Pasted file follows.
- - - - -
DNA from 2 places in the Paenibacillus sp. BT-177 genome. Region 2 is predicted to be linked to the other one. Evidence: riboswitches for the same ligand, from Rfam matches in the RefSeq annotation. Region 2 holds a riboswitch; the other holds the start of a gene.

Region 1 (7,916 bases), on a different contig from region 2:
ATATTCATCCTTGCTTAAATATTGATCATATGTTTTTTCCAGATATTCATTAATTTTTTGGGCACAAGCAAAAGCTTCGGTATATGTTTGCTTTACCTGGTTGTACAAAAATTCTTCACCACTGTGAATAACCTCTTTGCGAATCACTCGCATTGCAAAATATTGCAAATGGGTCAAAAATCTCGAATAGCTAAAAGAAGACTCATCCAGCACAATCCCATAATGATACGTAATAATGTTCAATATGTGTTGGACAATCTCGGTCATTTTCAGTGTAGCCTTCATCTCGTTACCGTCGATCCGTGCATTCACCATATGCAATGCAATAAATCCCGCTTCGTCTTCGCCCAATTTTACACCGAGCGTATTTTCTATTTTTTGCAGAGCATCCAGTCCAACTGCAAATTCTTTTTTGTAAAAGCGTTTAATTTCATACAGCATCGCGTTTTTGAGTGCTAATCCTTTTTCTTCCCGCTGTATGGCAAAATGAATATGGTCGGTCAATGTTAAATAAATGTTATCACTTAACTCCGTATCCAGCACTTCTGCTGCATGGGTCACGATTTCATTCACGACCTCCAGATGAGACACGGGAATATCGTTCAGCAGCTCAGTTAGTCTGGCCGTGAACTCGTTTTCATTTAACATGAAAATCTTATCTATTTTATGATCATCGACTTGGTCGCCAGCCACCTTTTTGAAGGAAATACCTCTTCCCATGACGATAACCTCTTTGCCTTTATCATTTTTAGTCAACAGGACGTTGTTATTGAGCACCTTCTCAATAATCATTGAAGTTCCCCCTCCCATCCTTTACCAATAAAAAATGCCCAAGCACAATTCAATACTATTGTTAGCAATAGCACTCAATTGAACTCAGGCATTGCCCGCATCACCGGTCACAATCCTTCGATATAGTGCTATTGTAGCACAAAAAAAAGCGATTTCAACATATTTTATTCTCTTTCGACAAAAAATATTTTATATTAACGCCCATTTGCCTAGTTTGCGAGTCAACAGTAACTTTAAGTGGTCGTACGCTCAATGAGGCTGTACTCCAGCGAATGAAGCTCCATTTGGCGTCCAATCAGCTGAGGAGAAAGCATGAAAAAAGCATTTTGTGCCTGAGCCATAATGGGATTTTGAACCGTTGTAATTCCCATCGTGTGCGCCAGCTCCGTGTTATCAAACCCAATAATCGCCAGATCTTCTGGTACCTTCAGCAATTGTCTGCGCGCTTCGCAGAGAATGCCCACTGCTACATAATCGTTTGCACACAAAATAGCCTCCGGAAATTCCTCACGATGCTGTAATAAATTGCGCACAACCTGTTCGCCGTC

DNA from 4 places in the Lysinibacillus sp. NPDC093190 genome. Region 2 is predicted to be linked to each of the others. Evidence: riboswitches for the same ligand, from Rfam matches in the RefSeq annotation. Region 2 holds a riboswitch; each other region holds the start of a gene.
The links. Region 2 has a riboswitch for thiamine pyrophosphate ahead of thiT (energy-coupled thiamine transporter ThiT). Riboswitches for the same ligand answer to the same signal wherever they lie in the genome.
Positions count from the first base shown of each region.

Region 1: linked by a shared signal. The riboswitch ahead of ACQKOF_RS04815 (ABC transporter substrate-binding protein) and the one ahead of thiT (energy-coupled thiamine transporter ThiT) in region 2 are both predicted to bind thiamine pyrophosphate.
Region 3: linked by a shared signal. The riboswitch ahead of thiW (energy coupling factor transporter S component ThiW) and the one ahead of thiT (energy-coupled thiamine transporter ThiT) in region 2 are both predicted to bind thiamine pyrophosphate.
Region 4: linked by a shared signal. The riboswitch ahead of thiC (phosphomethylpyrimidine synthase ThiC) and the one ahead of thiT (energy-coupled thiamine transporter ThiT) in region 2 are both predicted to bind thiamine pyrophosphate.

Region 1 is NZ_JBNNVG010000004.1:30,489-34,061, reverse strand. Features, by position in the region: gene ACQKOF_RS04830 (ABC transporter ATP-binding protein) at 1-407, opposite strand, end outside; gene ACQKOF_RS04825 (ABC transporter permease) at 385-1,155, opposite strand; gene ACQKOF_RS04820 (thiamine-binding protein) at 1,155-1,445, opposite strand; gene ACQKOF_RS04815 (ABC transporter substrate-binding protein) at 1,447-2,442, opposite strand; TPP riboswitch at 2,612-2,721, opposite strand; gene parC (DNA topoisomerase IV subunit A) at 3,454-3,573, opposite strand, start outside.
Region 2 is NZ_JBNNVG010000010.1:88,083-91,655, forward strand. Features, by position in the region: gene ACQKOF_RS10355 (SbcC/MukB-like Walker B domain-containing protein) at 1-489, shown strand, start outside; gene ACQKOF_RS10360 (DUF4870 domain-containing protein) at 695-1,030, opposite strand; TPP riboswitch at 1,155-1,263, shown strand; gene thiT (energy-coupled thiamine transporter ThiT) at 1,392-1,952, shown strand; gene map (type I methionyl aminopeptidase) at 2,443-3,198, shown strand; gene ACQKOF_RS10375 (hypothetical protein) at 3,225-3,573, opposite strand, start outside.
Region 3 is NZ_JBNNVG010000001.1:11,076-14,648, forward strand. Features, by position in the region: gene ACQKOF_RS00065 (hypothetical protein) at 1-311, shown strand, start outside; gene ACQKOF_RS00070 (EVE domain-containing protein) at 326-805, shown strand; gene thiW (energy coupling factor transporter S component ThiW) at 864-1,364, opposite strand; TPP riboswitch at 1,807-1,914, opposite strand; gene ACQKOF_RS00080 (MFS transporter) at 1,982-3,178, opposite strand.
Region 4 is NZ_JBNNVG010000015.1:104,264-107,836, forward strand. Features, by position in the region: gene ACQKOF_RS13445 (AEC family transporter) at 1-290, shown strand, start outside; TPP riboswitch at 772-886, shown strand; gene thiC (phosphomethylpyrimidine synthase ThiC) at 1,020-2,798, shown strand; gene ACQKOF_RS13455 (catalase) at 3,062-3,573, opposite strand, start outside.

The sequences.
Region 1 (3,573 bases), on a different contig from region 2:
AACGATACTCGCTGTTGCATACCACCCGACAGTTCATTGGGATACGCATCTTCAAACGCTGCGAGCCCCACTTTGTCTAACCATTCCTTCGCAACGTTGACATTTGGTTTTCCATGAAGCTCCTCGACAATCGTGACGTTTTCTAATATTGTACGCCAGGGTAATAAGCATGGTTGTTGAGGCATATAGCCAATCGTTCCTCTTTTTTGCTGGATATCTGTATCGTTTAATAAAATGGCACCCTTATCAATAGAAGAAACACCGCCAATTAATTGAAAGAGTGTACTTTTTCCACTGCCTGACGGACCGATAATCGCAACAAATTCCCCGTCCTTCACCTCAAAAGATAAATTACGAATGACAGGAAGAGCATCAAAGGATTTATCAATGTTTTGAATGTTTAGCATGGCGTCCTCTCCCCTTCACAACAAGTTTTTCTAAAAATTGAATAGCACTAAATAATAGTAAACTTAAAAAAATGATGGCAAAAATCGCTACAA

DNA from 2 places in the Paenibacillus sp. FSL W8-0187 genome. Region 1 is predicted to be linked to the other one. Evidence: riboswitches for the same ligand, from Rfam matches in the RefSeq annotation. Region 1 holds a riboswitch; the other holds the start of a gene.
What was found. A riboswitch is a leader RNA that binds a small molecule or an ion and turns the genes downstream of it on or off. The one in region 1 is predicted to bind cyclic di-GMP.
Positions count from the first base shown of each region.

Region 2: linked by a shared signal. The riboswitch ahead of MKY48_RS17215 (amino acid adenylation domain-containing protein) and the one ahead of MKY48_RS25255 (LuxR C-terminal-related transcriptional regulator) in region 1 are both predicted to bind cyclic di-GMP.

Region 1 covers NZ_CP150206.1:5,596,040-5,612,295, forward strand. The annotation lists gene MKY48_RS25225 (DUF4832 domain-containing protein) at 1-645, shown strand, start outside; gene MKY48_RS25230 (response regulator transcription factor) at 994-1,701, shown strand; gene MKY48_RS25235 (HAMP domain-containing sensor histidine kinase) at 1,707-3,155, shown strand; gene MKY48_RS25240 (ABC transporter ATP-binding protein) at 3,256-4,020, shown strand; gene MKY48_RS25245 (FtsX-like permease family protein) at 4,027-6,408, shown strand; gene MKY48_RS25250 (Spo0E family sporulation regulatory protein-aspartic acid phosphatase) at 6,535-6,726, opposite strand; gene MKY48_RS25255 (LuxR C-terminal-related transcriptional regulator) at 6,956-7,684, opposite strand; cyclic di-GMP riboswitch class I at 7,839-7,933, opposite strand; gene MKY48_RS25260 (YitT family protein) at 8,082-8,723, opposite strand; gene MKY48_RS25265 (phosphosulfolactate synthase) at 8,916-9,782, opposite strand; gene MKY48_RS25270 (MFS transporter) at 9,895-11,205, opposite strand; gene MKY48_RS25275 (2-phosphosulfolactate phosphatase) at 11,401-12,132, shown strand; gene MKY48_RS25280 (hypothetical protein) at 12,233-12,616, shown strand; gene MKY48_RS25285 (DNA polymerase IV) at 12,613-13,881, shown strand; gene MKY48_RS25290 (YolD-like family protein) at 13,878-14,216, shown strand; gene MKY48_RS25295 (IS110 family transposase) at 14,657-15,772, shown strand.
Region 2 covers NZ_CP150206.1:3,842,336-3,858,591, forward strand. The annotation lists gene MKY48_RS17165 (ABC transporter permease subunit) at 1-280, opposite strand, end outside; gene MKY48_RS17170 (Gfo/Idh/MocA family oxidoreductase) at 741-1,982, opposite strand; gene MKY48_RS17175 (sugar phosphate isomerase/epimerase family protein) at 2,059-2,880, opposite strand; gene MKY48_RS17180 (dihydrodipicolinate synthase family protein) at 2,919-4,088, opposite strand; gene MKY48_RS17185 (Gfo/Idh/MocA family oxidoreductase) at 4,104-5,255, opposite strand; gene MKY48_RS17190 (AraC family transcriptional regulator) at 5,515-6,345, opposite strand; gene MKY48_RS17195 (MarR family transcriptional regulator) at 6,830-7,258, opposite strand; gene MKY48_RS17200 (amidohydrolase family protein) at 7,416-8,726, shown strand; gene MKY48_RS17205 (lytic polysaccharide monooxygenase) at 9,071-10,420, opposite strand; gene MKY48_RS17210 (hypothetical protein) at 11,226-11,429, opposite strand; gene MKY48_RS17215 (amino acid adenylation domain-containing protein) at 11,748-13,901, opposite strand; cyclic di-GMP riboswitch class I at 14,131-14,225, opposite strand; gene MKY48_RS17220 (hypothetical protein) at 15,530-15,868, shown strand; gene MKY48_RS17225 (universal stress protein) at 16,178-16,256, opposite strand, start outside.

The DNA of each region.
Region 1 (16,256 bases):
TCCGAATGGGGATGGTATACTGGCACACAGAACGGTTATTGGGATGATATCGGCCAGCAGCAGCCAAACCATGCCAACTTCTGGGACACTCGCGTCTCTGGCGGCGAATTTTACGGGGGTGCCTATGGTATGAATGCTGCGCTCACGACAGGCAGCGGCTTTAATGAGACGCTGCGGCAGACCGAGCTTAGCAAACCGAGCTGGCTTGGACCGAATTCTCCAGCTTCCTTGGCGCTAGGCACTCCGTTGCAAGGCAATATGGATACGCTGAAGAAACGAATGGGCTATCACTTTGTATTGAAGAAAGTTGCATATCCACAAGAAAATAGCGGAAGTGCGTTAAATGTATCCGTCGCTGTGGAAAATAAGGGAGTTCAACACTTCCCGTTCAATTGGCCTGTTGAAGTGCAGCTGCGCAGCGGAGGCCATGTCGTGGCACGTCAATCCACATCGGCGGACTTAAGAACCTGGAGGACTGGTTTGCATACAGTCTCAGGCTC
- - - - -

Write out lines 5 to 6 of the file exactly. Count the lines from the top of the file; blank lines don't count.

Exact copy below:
The links. Region 2 has a riboswitch for thiamine pyrophosphate ahead of thiT (energy-coupled thiamine transporter ThiT). Riboswitches for the same ligand answer to the same signal wherever they lie in the genome.
Positions count from the first base shown of each region.